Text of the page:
He further explained that “during the emergency meeting of the Inter-Agency Consultative Committee on Election Security (ICCES) on 11th November, 2022, the issue of violence within the political space was extensively discussed and it was recognised that that there was an urgent need to adopt an all stakeholders approach towards nipping the trend in the bud.

According to him, “In furtherance to this resolution, this meeting is, therefore, convened with the main agenda of engaging the political parties’ leadership on this trend and to present a common front in addressing it in the overriding interest of our national security and democracy.

“In so doing, I must clearly emphasise that violence goes beyond politicking, it is a crime that is well captured under extant criminal laws, both in its planning and execution.

“If political thugs are armed with any sorted it added the of weapons and inspired by any political actor to advance an illegal act including attacking innocent citizens for political purpose or attacking INEC assets and personnel, or any other critical infrastructure in the country, such persons and those orchestrating them stand the risk of being brought to justice for the specific crime associated with their conducts regardless of their political affiliation, status, or ambitions.”

He advised that consequently, “it was necessary for the meeting to appreciate two critical things. First, a peaceful order remains paramount to the attainment of the political ambitions and interests of all political actors and their parties.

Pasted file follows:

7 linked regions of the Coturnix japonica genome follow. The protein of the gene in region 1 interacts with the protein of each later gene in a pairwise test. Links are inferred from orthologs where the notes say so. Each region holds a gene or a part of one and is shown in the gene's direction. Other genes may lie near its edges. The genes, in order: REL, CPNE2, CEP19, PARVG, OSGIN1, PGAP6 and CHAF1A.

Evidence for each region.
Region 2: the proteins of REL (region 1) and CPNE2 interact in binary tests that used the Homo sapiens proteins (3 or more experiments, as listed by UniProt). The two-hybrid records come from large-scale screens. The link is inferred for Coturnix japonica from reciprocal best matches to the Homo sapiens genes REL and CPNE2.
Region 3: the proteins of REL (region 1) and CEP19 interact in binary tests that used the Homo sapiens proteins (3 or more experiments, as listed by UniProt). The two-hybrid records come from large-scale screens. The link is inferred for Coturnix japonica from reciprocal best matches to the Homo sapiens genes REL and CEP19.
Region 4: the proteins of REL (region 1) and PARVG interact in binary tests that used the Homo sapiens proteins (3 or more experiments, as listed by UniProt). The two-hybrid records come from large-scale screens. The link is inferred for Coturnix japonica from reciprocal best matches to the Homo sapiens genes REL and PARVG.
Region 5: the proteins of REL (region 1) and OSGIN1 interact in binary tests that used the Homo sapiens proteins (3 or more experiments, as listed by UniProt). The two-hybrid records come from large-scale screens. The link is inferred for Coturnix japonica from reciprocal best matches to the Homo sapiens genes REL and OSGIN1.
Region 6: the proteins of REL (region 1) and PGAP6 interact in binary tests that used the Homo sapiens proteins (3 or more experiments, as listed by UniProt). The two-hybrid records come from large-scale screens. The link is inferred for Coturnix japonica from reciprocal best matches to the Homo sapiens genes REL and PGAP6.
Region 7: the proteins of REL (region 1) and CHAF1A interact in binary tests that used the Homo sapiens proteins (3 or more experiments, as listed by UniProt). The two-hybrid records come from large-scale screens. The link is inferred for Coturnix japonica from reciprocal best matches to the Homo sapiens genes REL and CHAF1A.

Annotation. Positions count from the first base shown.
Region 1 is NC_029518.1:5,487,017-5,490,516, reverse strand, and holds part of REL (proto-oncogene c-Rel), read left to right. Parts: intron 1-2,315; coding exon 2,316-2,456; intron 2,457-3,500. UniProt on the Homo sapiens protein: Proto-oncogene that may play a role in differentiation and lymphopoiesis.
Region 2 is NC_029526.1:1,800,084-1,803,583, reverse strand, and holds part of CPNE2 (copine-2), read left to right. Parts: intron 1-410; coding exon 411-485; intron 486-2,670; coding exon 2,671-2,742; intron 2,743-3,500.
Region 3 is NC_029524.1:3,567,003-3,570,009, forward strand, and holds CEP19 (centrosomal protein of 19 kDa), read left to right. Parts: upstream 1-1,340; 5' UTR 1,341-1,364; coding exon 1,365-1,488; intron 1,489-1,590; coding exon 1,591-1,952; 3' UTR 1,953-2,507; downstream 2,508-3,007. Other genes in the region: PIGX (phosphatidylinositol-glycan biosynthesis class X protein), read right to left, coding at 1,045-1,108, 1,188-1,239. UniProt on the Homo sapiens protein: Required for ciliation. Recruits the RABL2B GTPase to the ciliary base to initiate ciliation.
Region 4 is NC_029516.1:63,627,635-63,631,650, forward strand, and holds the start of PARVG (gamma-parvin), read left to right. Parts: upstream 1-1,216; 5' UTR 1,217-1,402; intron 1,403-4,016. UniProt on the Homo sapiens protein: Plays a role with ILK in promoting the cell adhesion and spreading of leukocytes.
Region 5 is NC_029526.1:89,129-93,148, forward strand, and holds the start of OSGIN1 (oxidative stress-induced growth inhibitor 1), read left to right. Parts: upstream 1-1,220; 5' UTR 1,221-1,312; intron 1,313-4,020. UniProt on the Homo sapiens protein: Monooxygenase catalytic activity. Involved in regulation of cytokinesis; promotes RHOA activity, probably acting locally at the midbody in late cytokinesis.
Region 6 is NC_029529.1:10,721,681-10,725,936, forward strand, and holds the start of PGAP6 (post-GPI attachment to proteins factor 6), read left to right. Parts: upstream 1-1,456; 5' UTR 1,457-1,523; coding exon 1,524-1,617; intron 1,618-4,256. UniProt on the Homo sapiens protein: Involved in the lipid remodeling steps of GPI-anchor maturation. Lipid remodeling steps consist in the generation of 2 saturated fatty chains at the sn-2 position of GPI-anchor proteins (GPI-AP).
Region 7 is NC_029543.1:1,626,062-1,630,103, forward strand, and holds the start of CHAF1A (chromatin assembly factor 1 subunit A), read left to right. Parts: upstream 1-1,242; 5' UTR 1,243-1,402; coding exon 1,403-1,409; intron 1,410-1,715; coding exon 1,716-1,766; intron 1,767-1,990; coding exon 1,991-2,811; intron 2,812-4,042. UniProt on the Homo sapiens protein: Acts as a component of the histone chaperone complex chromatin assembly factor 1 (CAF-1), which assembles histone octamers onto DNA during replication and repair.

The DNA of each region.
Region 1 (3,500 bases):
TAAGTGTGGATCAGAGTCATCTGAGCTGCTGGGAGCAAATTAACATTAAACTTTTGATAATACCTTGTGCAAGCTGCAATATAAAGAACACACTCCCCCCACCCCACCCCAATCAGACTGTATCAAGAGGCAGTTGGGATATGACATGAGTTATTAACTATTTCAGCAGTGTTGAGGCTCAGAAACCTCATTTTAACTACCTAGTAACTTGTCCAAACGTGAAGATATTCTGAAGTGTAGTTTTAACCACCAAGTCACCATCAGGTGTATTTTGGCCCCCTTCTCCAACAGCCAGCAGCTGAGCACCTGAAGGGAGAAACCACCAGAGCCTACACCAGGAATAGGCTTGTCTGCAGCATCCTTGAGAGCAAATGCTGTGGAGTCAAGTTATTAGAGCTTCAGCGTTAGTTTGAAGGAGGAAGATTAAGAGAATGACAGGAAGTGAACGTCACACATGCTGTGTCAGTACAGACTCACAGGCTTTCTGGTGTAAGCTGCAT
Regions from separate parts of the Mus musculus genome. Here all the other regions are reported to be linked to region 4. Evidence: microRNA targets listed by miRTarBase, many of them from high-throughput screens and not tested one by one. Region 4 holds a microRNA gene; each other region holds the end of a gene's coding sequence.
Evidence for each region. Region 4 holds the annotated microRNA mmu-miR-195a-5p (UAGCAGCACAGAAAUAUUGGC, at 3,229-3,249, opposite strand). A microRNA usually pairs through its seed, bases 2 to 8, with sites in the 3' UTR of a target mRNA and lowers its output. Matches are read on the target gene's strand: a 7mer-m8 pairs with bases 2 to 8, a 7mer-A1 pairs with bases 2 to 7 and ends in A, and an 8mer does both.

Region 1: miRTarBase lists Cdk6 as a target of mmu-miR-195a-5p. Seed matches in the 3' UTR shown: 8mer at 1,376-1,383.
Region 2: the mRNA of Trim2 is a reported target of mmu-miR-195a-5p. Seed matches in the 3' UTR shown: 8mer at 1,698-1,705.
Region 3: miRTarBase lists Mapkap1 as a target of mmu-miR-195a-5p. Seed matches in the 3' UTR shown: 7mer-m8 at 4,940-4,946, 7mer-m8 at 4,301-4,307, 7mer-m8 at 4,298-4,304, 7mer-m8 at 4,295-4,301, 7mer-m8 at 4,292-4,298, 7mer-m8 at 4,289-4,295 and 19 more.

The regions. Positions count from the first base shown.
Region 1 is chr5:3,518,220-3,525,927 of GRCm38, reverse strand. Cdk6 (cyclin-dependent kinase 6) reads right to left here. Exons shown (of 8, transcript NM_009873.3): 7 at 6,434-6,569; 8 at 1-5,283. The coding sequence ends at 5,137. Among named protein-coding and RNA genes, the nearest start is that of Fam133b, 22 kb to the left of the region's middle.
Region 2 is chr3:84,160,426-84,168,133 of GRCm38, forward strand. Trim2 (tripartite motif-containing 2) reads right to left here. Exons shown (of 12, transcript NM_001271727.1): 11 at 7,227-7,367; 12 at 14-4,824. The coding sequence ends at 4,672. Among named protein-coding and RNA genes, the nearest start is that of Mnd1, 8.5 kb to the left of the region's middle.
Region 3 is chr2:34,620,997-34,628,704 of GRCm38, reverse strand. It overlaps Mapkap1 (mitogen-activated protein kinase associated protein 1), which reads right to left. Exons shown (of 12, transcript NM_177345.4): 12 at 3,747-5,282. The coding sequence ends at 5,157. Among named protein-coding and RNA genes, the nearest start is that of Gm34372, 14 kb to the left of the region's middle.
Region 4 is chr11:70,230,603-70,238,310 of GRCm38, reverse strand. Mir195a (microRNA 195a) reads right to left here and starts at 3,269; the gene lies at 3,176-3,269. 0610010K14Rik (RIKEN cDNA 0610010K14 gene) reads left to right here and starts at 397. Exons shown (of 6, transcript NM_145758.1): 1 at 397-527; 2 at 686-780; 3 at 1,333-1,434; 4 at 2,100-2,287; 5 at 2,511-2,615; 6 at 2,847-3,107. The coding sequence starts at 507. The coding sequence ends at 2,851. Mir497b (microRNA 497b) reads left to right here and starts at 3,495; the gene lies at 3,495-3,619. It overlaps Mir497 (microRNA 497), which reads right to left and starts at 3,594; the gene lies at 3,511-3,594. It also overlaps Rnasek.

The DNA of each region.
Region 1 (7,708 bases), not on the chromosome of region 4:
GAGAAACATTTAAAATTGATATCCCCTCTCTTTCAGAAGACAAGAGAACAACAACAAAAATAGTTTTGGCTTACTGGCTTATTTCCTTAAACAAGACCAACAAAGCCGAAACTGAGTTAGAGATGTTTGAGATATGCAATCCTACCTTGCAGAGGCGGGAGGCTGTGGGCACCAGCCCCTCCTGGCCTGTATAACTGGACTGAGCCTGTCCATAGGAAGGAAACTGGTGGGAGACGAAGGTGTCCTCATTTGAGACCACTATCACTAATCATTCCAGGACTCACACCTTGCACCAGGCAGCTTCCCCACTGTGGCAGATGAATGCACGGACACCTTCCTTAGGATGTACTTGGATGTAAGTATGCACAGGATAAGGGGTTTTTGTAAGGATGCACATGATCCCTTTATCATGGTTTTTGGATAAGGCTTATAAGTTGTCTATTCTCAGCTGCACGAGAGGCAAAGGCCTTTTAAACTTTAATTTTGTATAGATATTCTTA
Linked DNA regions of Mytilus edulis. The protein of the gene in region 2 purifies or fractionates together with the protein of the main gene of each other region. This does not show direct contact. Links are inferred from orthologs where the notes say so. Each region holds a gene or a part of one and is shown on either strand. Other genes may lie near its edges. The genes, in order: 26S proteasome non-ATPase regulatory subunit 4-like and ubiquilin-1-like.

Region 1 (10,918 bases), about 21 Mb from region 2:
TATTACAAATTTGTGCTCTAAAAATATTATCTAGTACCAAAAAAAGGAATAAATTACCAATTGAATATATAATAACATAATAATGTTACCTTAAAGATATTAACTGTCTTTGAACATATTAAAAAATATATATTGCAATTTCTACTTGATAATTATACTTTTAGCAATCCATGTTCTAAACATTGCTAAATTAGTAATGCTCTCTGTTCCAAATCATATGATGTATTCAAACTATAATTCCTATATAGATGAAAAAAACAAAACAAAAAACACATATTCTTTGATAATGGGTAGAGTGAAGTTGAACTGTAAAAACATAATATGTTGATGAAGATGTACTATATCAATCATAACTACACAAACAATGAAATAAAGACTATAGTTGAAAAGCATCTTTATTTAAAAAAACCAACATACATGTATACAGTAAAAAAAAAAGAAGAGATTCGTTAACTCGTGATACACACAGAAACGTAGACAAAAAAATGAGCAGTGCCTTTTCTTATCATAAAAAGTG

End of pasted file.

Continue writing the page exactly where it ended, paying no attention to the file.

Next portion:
“They therefore owe it as a sacred obligation to themselves, their political parties, and the nation to alter their mindsets and commit to providing a leadership for their followers in the manner that will project peace and discourage violence, if indeed they are true democrats.

“Secondly, we should acknowledge the fact that political violence in any form, shape or manifestation is both an offence under the electoral act and a crime under extant criminal laws of the country. Beyond its impact on the political process it also has a major consequence on our national security. Consequently, the Nigeria Police Force and all other national security agencies in fulfilment of their statutory obligations to the nation, remain duty bound to initiate enforcement actions that will restore order within the political and national security systems.”

He assured that the Police shall put machineries in motion that would in the most proactive manner identify, isolate, apprehend, and bring any political actor and the foot-soldiers they might be motivating to engage in violence at political rallies or any other political engagement to deserved justice.

He added that the Police had also resolved to emplace firm actions that would deter targeted attacks on INEC assets across the country.

According to him, “more than a stern warning, this is a clarion call for us all, both as security agencies and political actors to speak out with one voice in condemning political violence in overriding national security and democratic interests.

“On our part, and as an outcome of the ICEES meeting, the Nigeria Police Force working in collaboration with other security agencies have resolved to;Enhance intelligence gathering, sharing and utilisation of same to stem acts of political violence;Upscale the deployment of security teams to all INEC assets and facilities nationwide with teams drawn from the Police, Nigeria Army, Department of State Services (DSS), Nigeria Civil and Security Defence Corps (NSCDC) and the Federal Fire Service, take decisive lawful action against purveyors of hate speech, incitement to violence, mobilisation of thugs and other violations including the prompt arrest, investigation, and prosecution of offenders in line with the provisions of Sections 92 and 93 of the Electoral Act 2022 as amended. Those already arrested will face prosecution,” he added.